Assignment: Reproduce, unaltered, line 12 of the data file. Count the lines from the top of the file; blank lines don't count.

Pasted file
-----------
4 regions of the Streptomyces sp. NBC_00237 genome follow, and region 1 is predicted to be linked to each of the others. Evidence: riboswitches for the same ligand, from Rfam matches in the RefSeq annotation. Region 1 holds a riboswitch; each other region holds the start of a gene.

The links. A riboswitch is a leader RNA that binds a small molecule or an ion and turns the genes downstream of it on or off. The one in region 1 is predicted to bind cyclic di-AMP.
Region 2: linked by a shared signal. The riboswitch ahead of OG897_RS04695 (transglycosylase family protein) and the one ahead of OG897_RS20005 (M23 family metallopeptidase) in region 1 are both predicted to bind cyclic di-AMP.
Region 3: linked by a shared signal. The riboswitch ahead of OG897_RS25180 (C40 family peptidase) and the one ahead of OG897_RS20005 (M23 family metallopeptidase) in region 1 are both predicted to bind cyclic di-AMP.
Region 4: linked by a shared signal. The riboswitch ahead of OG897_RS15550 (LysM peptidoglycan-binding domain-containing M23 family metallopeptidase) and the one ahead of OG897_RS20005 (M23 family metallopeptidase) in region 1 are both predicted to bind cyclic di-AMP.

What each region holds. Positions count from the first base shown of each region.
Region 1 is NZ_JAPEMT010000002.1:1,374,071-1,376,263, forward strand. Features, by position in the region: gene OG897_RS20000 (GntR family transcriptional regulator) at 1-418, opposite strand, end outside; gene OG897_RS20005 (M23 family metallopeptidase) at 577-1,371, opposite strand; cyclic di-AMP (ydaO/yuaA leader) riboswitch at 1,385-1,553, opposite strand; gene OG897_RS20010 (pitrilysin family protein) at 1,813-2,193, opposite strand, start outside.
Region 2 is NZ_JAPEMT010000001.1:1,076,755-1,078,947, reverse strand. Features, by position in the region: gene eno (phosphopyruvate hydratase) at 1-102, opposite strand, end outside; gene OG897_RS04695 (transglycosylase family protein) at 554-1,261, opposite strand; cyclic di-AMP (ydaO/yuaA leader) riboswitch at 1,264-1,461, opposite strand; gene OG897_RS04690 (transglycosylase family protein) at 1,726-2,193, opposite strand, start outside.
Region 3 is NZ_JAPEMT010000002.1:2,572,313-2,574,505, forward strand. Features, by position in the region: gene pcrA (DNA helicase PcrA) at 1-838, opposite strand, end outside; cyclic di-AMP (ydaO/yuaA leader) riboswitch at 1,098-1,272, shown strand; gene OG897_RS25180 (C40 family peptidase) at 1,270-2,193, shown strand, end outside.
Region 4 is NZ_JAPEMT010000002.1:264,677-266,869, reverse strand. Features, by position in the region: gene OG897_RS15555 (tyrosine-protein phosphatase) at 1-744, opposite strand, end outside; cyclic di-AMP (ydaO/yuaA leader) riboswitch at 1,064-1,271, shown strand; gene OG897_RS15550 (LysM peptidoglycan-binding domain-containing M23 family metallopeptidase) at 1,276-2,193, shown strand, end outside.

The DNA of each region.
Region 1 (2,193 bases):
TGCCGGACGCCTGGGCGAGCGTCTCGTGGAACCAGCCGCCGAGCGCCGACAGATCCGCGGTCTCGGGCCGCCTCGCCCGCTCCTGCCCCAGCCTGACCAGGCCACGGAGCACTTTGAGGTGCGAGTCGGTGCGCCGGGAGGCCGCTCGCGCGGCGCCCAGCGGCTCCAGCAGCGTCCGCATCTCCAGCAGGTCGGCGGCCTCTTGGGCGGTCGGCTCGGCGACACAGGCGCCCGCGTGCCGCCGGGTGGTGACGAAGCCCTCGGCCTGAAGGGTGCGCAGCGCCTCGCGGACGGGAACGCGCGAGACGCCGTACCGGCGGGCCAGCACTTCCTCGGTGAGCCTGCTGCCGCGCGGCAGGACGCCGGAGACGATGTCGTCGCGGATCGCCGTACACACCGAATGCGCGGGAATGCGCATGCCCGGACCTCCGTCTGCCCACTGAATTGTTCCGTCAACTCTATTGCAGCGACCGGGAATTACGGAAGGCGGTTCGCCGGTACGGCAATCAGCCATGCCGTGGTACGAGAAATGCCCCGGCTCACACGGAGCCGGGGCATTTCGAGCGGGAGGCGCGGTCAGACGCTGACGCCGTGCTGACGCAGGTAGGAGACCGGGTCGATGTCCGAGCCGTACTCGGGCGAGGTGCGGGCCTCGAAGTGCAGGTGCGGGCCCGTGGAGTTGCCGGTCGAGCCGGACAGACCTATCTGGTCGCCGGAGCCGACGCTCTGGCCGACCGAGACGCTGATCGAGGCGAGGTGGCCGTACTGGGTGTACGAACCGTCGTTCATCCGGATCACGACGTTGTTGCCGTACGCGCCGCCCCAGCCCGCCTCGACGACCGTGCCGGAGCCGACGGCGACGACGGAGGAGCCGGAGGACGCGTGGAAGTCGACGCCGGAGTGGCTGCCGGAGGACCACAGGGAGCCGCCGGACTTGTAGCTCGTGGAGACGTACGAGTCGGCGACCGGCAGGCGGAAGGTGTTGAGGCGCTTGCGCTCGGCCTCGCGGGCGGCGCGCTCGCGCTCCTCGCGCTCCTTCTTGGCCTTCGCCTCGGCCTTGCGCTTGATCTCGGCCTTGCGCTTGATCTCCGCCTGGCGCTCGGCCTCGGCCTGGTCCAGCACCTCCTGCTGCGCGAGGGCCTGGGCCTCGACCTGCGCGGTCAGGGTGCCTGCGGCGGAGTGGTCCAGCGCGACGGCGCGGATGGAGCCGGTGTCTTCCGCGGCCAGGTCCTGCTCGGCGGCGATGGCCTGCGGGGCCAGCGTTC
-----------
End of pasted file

Region 1 (2,193 bases):